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August 11, 2020

"Millennial Futures Are Bleak. Incarceration Is to Blame."

The title of this post is the headline of this interesting Atlantic commentary authored by Jill Filipovic. Here is how it starts:

The oldest Millennials turn 40 this year, and their prospects are not looking much brighter than when they were recession-battered 20-somethings.  Millennials, born from 1980 to 1996, are the best-educated generation in American history, and the most indebted for it.  They are the largest adult generation, at 22 percent of the U.S. population, and yet hold only 3 percent of the country’s wealth (when Boomers were young adults, they held 21 percent).  From 2009 to 2016, Millennial homeownership rates actually fell by 18 percent. A 2015 Census report found that 20 percent of Millennials live in poverty.

The list of answers to “How did Millennials get here?” is long, but one reason stands out: Millennials are the incarceration generation.  From cradle through childhood to parenthood and near middle age, Millennial lives have been shaped and stymied by policing and prisons.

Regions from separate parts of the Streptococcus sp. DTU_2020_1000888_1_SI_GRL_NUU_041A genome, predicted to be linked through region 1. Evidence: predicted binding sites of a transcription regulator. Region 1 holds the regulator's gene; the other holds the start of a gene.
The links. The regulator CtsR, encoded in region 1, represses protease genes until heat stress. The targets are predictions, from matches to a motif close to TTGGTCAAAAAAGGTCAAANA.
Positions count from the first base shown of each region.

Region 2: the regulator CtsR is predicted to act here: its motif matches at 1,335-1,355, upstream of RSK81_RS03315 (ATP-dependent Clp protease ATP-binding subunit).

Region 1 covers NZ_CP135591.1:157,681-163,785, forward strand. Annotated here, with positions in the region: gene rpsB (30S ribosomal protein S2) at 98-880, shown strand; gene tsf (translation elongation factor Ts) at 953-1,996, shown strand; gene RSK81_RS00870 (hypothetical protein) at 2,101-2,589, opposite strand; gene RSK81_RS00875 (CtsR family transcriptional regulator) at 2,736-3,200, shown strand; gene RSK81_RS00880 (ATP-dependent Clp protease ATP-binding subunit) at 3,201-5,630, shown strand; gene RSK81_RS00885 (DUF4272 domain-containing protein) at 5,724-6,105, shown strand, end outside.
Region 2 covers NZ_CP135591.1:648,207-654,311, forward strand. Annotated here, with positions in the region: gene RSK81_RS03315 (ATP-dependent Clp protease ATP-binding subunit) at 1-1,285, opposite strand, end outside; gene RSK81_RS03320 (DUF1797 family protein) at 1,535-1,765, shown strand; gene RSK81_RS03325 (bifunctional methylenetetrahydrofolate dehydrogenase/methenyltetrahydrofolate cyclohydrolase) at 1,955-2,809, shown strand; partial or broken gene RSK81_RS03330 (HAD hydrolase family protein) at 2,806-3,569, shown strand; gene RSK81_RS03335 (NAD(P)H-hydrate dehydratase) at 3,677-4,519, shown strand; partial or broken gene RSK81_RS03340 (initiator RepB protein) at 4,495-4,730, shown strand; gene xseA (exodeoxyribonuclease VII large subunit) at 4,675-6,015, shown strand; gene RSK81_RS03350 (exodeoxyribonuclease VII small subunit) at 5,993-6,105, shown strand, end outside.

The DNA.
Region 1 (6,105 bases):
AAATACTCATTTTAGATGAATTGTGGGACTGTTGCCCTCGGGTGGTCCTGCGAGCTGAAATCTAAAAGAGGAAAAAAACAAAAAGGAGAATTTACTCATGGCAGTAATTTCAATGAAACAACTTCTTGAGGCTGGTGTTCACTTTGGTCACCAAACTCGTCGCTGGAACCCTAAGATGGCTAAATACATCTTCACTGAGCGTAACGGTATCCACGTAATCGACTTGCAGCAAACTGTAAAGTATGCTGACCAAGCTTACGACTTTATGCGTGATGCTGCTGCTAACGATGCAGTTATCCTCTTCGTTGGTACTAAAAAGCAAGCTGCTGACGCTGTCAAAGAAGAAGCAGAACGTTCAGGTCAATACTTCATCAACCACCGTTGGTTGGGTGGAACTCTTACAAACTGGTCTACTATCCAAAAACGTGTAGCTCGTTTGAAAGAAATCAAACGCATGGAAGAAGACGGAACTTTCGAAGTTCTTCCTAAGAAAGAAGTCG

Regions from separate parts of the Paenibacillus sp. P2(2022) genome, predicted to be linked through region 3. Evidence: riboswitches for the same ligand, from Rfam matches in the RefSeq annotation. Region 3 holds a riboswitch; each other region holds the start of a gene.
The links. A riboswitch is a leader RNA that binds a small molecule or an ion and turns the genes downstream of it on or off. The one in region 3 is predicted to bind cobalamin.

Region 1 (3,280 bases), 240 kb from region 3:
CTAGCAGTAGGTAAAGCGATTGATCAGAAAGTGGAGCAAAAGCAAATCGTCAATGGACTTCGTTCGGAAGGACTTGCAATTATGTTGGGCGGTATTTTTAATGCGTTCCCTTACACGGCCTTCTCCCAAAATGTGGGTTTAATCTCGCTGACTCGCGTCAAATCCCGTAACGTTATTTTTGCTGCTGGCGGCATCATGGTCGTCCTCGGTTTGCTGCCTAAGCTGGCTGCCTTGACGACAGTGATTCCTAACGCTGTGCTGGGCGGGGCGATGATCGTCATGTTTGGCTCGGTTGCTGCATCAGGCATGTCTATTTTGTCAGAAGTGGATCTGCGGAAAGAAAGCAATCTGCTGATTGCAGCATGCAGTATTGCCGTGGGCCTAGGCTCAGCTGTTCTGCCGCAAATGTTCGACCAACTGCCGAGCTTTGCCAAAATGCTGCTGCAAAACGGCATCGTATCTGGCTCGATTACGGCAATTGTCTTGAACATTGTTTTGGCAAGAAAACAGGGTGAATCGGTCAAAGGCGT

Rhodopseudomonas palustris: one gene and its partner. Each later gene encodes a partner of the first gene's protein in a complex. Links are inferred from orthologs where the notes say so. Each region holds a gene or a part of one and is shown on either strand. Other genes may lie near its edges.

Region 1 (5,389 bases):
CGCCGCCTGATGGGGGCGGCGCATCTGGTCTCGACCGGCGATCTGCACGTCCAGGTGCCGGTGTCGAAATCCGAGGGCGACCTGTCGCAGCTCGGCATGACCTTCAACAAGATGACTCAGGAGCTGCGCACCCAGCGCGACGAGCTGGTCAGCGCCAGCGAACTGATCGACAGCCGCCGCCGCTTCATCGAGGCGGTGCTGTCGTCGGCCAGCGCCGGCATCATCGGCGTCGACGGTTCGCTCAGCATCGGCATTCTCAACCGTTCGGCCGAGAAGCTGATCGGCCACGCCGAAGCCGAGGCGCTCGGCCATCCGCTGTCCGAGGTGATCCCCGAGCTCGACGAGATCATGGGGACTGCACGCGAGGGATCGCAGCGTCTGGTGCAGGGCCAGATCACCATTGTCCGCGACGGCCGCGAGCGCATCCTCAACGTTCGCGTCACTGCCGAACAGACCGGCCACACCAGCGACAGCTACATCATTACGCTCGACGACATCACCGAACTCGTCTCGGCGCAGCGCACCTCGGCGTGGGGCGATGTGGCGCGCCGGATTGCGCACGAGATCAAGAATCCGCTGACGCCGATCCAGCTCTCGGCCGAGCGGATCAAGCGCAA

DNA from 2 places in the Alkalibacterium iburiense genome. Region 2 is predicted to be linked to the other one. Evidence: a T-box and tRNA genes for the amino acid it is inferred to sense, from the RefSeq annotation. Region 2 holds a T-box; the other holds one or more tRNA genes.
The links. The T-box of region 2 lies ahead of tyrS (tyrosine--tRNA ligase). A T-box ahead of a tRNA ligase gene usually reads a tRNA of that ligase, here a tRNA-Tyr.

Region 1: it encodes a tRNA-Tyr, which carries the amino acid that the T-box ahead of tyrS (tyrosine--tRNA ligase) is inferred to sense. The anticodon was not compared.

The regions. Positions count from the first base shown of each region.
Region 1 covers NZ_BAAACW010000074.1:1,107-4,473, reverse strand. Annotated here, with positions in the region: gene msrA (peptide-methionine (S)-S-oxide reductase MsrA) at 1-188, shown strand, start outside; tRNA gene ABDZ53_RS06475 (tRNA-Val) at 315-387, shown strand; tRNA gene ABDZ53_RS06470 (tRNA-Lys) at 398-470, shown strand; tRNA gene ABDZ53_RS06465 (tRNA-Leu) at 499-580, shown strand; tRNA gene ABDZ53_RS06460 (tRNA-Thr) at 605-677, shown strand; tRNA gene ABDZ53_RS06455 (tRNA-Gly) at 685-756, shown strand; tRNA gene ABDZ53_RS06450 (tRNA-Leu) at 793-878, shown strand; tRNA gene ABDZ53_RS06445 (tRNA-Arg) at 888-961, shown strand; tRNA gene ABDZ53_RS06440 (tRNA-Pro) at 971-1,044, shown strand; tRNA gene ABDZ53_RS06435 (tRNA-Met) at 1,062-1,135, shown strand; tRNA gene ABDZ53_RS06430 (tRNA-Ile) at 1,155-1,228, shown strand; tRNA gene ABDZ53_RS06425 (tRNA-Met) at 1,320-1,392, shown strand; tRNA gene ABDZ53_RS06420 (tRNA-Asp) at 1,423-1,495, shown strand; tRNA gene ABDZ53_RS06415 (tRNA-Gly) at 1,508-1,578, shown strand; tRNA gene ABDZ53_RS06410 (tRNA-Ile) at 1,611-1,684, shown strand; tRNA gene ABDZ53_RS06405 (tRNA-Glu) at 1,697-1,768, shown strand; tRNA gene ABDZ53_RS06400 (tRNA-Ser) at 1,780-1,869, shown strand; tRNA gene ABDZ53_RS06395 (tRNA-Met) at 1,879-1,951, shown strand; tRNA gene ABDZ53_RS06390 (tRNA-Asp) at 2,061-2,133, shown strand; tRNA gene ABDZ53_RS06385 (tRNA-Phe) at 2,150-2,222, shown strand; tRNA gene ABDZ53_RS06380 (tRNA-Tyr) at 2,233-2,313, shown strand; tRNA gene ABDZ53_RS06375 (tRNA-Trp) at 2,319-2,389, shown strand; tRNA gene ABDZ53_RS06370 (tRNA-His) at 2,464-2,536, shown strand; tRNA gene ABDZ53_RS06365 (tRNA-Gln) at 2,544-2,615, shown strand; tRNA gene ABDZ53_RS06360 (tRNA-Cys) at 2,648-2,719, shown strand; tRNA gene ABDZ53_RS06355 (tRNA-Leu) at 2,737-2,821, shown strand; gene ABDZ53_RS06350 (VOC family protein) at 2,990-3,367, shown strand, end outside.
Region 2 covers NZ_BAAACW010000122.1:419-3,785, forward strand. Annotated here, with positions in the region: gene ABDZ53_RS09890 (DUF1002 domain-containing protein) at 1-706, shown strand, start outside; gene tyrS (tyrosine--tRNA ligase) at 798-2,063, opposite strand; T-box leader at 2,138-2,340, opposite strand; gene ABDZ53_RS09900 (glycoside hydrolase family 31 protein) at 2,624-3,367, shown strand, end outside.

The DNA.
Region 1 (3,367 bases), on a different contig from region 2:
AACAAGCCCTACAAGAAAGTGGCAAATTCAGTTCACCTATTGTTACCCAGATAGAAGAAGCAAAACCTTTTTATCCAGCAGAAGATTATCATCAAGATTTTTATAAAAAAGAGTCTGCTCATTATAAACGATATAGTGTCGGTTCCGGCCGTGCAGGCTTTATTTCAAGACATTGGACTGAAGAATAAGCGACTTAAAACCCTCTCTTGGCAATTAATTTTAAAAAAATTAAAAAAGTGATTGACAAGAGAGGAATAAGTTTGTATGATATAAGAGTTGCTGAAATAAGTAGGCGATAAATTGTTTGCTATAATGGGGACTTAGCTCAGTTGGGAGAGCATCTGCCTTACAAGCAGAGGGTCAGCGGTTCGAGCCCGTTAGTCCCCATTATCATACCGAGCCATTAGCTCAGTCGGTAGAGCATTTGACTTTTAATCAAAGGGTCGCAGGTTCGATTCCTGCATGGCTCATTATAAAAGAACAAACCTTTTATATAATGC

In the single decade from 1980 to 1990, thanks in no small part to the War on Drugs, the number of people in U.S. prisons more than doubled.  It peaked in 2009, having exploded by 700 percent since 1972.  Although incarceration rates are now declining, they are not going down nearly as quickly as they went up.  Indeed, if the pace of decline continues, it will take close to a century for the number of people in prison to reach what it was in 1980.  Even a more modest goal, such as halving the number of current prisoners, wouldn’t be achieved until nearly all Millennials are in their graves.

No living generation has made it through the incarceration explosion unscathed. In 2009, nearly one in five prisoners was a Baby Boomer.  Millennial timing, however, was spectacularly bad.  Born as imprisonment rates were on their meteoric rise, they grew up in a country that was locking up their parents, then were locked up themselves as the number of children behind bars hit a record high, and entered adulthood in an age of still-high incarceration rates and punishments that last long after a person steps out of the cage.

August 11, 2020 at 02:21 PM | Permalink

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